Chapter 1: Limits
Section 1.3: Limit Laws
In general, limits can be evaluated by taking the limit of individual terms within an expression and then combining these results using the appropriate mathematical operations. For example, the limit of a sum is the sum of the limits. Table 1.3.1 summarizes the fundamental properties of limits.
limx→a fx+gx=limx→a fx+limx→ag⁡x
limx→a⁡fx and limx→ag⁡x exist
limx→a⁡fx and limx→ag⁡x exist, and limx→ag⁡x≠⁢0
limx→a fx1/n=limx→a fx1/n
limx→a⁡fx exists, and if n is even, limx→a⁡fx⁢>⁢0
Table 1.3.1 Fundamental properties of limits
Note the conditions listed in the third column. If the conditions for a rule are not satisfied, the rule cannot be used to justify the evaluation of a limit.
Maple Tools for Limits
In addition to the limit operator in the Calculus palette, and the limit option in the Context Panel, Maple has the Limit Methods tutor, an interactive tool for implementing the limit laws in Table 1.3.1. The tutor can be launched from the Tools≻Tutors menu, and is found in the section "Calculus - Single Variable." If launched from this menu, the limit problem must be entered into the tutor.
Alternatively, with the Student Calculus1 package loaded, if the limit operator from the Calculus palette is used to pose the limit problem, then the Limit Methods tutor can be launched from the Context Panel, and the limit problem will be pre-installed in the tutor.
Finally, with the Student Calculus1 package loaded, the Student Calculus1≻All Solution Steps option in the Context Panel for a limit problem provides a complete annotated stepwise solution of the limit problem. Additionally, the Context Panel provides access to the rules for evaluating limits, as per the following figure.
The Limit Methods Tutor
Figure 1.3.1 contains a screen-shot of the
tutor applied to the calculation of limx→1x2−1x−1.
Figure 1.3.1 The Limit Methods tutor applied to limx→1x2−1x−1
The following rules were applied: Factor, Sum, Identity, and Constant. The Factor rule does not appear in Table 1.3.1, and neither does l'Hôpital's Rule or the Change, Divide by Zero, and Rewrite rules. The Change rule is used to change variables in a limit calculation, whereas the Rewrite rule is used to rewrite the form of an expression. The Divide by Zero rule and l'Hôpital's rule will be used in conjunction with more advanced limit calculations later in the course. (See the note in Section 3.9 on the spelling and pronunciation of the French name L'Hôpital. The astute reader will observe that the spelling in the tutor differs from the spelling adopted in this text.)
The Understood Rules button at the top of the tutor can be used to signal Maple that a particular rule is "understood" and does not need to be explicitly invoked. Maple will then automatically apply such "understood" rules.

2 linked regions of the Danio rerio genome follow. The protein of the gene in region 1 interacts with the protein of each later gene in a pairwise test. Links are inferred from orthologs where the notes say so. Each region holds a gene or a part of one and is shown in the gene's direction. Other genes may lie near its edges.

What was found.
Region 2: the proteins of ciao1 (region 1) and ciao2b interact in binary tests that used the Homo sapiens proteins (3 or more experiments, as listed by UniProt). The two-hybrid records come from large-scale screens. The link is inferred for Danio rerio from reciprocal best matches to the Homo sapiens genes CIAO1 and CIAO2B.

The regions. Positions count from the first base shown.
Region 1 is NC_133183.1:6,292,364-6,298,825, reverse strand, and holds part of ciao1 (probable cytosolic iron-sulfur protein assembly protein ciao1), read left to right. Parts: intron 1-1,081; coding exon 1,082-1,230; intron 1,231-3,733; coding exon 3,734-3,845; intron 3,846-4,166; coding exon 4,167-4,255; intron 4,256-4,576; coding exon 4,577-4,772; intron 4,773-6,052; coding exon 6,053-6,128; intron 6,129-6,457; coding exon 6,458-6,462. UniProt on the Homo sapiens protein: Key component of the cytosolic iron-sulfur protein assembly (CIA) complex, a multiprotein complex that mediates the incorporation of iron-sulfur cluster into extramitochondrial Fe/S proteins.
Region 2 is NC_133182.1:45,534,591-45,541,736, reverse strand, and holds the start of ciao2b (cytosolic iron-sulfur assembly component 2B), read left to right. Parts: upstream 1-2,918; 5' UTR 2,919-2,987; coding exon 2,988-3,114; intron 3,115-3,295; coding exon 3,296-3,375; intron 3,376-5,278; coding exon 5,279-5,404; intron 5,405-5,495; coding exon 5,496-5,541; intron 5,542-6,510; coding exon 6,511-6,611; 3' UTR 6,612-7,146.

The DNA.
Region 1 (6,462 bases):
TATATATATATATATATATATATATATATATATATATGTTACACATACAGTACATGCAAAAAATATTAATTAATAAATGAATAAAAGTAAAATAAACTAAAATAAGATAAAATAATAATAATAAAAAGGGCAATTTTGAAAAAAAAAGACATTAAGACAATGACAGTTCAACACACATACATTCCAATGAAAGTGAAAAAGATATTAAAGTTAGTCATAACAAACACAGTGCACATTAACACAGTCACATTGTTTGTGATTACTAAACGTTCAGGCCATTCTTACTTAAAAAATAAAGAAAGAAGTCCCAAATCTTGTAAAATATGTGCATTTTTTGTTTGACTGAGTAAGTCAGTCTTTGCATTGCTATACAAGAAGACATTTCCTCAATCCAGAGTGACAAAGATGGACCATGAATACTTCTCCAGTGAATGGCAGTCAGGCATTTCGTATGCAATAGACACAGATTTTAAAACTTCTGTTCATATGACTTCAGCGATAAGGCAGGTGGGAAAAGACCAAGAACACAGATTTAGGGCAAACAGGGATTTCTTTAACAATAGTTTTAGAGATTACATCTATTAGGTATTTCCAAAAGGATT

Note that the selected rule is generally applied to the first possible occurrence; it may be necessary to apply a rule multiple times in succession.
When the Close button on the Limit Methods tutor is pressed, an annotated solution such as the one in Table 1.3.2 is returned to the worksheet.
Table 1.3.2 Annotated solution returned by the
Note that the tutor can suggest steps that are not optimal. It is a tool for experimentation, not an infallible oracle.
The "All Solution Steps" Option
An annotated stepwise solution such as the one in Table 1.3.3 is obtained through the Context Panel.
Tools≻Load Package: Student Calculus 1
limx→1x2−1x−1→show solution stepslimx→1⁡x2−1x−1=limx→1⁡x+1factor=limx→1⁡x+limx→1⁡1sum=limx→1⁡x+1constant=2identity
Table 1.3.3 All Solution Steps option from the Context Panel applied to a limit calculation
The highlighted portion of Table 1.3.3 is the return of the Context Panel option. The inert limit operator at the extreme left, and the arrow extending from it are what cause the highlighted material to appear.
The path taken through the calculation by the tutor, and the path taken by the option "Student Calculus1≻All Solution Steps" option can differ.
The Squeeze Theorem
The Squeeze (or Sandwich) Theorem
The functions f, g, and h satisfy fx≤gx≤hx for all x near a (except possibly at x=a)
limx→a fx=L and limx→a hx=L
Thus, if the values of gx are bounded above and below by quantities that themselves tend to a limit L, then the values of gx must themselves tend towards L.
The Limit laws, including the Squeeze theorem, provide rigorous tools for evaluating limits without having to provide ϵ-δ proofs. The essence of this chapter is found in Table 1.3.1, a compendium of the rules by which limits are actually evaluated in practice.
Use the laws in Table 1.3.1 to evaluate limx→32 x−4.
Use the laws in Table 1.3.1 to evaluate limx→1x2−3 x+6.
Use the laws in Table 1.3.1 to evaluate limt→−2t2+5⁢t⁢t10−6⁢t5+2⁢tt4+4⁢t2+4.
Use the Squeeze theorem to show limx→0x2 sin1/x=0.
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